A lot has been written about the carbon footprint of these new options. And there will always be early adopters willing to spend anything on the latest low-carbon vehicle. Most of the rest of us are interested in lowering our carbon footprint, but we also need to save money. More importantly, advanced-technology fuel-saving vehicles will really take off when they offer consumers overall savings. But with a bewildering array of alt-fuel vehicles coming out every day, it becomes increasingly hard to tell which car will actually do that for us.
The problem is that so many of the assumptions we've taken for granted have been uprooted. A car that saves money for one driver might not for another. Hybrid technology saves gas in city driving but not highway. Diesel vehicles get impressive fuel economy, but diesel fuel also costs more. Electric vehicles bring a whole new dimension to the cost issue, and plug-in hybrids make things even more complex. And many of these new cars get better fuel economy in the city than highway, uprooting decades of thinking about fuel economy.
To help bring clarity to this conundrum, I put together a spreadsheet (below). At the top, you fill in your prices for gasoline, diesel fuel, electricty and your particular city/driving mix. Then you make a series of columns for each car you're considering. I've filled in some columns for cars I might want to conside buying (ideally, small wagons). In general, you enter yellow cells and white cells are computed for you. Then, a "total" cost of ownership is provided at the bottom. Note that this does not include factors such as insurance and repairs. And it assumes you will keep the care for 100,000 miles and then sell at whatever the resale value is at the end.
(To play with yourself: click on the diagonal arrow to open the spreadsheet in a new menu. Then choose "Download" under the "File" menu.)
So what does this spreadsheet tell us?
Electric VehiclesA quick glance tells us we might save money with the Nissan Leaf. This all-electric vehicle is cheaper than plug-in hybrids like the Chevy Volt because it has no gasoline engine. And electric vehicles certainly cost the least per mile to drive. If someone else pays to charge your vehicle at work or at the mall, they cost even less (put in $0.00 on your electric cost to see how much less.)
But before running out and buying a Leaf, beware that the resale value of the Leaf of $10,000 may be optimistic. Priuses with 100,000 miles can sell for $10,000. But we just don't know how things will hold up with all-electric vehicles. Battery packs will be more expensive than those for the Prius, and that could affect their price. So could brand perception of Nissan vs. Toyota. Here's an in-depth analysis of how Leaf battery issues might go over time.
On the other hand, other than the battery, the Leaf has very little on it that can wear out. It could last until the body rusts through --- which is a long time with today's high-quality paint jobs. And even if you spend $9K after a decade to replace the batteries, that's still a lot less than a new car.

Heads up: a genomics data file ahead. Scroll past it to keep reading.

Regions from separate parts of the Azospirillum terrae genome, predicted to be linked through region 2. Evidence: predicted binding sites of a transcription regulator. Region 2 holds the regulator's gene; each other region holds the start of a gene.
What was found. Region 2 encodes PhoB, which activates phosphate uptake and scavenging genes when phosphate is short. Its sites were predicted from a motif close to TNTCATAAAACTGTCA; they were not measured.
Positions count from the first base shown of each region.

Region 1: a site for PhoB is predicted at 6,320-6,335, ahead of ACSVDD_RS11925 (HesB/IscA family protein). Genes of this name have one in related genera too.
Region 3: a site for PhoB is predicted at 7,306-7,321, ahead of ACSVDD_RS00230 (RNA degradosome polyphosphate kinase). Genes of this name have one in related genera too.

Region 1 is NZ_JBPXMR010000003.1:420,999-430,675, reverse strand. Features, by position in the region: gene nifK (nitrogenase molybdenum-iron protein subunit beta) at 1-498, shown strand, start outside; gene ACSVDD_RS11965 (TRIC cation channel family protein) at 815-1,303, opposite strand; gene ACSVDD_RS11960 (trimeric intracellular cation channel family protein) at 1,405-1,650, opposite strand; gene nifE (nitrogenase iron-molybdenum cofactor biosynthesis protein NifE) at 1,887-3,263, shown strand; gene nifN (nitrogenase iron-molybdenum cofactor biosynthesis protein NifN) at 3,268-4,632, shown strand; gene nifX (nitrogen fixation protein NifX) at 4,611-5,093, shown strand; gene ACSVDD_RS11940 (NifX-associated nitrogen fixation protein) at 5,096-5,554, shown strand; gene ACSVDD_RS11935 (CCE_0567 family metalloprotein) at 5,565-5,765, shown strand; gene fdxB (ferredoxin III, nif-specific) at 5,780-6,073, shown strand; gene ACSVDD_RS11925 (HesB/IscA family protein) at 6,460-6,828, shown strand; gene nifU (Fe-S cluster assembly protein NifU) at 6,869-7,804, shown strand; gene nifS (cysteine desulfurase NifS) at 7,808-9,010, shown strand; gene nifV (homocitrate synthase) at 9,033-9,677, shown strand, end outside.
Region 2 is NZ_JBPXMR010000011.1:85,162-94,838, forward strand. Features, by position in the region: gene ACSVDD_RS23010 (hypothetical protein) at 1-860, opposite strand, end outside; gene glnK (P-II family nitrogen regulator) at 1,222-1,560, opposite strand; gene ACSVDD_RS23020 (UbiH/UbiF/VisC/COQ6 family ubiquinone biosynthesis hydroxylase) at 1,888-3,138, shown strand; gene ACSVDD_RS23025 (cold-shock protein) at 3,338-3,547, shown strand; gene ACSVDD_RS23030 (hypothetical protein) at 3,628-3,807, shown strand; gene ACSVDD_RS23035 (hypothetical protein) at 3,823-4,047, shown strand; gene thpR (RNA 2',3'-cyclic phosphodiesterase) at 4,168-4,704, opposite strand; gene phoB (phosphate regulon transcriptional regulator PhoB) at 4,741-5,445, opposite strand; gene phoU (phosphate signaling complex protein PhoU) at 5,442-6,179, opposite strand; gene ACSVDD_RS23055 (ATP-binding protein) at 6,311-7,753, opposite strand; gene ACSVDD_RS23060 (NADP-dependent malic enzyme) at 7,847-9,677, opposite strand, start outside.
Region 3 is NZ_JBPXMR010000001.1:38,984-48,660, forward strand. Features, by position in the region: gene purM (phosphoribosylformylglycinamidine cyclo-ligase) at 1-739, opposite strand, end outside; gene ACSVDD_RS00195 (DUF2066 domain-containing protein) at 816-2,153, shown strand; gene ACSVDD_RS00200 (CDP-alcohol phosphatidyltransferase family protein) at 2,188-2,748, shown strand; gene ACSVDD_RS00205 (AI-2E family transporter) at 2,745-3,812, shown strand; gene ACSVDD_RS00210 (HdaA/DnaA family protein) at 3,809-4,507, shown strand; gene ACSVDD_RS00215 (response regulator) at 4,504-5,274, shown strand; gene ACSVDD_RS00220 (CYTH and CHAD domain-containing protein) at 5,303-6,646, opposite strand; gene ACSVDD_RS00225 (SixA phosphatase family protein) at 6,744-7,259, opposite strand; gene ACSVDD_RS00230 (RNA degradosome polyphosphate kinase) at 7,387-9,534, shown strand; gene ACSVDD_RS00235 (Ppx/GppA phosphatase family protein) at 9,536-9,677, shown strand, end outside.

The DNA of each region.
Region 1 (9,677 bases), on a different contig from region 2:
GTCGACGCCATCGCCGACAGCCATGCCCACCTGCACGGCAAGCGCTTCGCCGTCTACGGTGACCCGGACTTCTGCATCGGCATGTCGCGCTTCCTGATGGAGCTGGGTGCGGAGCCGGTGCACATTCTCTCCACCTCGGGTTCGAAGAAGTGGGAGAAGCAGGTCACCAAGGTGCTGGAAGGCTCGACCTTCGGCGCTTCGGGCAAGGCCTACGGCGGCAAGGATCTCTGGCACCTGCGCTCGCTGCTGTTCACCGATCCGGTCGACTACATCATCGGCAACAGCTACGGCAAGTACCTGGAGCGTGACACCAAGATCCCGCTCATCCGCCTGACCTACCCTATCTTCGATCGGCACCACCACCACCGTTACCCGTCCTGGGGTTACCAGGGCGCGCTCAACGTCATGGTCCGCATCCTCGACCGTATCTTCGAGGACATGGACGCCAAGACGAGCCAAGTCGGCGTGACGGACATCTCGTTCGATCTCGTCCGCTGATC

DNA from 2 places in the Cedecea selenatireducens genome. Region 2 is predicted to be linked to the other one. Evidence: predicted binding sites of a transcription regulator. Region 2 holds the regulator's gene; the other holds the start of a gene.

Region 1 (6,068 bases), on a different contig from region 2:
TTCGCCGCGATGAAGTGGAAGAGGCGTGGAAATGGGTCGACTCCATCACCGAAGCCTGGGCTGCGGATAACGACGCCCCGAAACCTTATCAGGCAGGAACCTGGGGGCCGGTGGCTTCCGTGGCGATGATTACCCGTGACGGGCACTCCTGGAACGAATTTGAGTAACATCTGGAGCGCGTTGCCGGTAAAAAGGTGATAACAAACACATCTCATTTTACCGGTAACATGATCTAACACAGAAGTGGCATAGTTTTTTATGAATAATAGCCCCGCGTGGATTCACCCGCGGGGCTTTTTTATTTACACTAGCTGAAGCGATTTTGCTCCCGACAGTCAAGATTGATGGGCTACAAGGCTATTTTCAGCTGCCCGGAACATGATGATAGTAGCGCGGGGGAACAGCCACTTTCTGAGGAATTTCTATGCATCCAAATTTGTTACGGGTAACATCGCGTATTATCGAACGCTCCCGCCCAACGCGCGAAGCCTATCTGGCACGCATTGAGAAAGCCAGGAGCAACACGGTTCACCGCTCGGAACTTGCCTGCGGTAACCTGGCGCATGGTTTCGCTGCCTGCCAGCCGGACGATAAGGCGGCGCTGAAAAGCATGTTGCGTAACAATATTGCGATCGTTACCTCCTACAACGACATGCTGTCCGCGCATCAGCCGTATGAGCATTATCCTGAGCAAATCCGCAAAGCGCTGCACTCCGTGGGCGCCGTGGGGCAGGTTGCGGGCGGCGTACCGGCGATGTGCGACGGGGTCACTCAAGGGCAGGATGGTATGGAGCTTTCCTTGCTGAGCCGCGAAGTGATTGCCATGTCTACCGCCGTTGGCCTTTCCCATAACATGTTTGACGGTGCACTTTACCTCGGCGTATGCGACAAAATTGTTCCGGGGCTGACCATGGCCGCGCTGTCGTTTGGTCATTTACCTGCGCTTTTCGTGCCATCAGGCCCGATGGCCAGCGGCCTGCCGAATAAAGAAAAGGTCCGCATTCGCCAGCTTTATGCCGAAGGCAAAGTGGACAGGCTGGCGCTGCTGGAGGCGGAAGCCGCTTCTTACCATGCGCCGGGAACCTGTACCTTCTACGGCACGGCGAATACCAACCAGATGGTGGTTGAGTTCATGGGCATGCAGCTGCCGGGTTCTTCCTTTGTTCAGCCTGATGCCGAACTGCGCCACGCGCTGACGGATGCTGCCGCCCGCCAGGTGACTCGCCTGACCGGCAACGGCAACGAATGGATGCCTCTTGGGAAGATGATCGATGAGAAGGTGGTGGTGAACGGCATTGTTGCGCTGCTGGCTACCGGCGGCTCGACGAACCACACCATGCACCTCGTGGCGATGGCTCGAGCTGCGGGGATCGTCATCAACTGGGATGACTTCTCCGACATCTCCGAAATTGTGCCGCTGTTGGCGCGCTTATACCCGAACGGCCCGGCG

Other things to note: The Leaf's price includes a $7.5K tax credit which will not survive forever, and it is only appropriate as a second car due to range and charging issues common to all electric vehicles.
Conclusion: An electric vehicle such as the Leaf could be a cost-effective second car for the early adopter willing to take a little bit of a risk. If thins turn out well with maintenance, battery and depreciation, it could be an amazing value. If not, it could be near worthless after a decade.
Hybrid VehiclesFor the one-car family or someone not ready to take the risk of an all-electric vehicle, hybrids make more sense and are also quite economical. Hybrid technology is now over a decade old, and we have extensive data on how well it holds up. The answer is, remarkably well. In fact, the Toyota Prius has the lowest depreciation of any vehicle. I continue to be amazed that you can drive one of them for 100,000 miles and then sell it for $10K --- twice the new sales price of my 1980 Honda Civic.
Assuming resale values hold, the Toyota Prius V looks like a sold winner on price. It saves enough fuel, and holds its resale value well enough, to justify the initially higher sales price compared to a traditional gasoline car such as the Toyota Matrix or Ford Focus. And plus, it's COOL, it has lots of extras on the inside.
The Ford C-max, a close competitor to the Prius V, offers another intruiging possibility. Its overall cost is rather similar, but it gets even better fuel economy. The real question is whether or not it will hold its resale value as well as the Prius. I assumed it would hold its value better than most cars, but not as well as a Prius; but that is a guess. Lowered resale value is also an issue with the Prius: resale values could drop as hybrid vehicles become more common.
Conclusion: The eco-conscious buyer with low financial risk tolerance need look no further than the Prius. It will cost you more money up-front, but you will make it back at today's gas prices. Other hybrid vehicles will likely offer a similar value proposition.
The LosersFinally, for the vehicle choices NOT on the efficient frontier:
- Diesel: Diesel engines are great for trucks, and they offer impressive low-RPM grunt. But they are heavier than gasoline engines and cost more to build. And the higher price of diesel fuel makes them almost as expensive to run as traditional gasoline engines.
- Traditional Gasoline: Rising gasoline prices and falling cost of hybrid technology mean that traditional gasoline engines are no longer cost effective.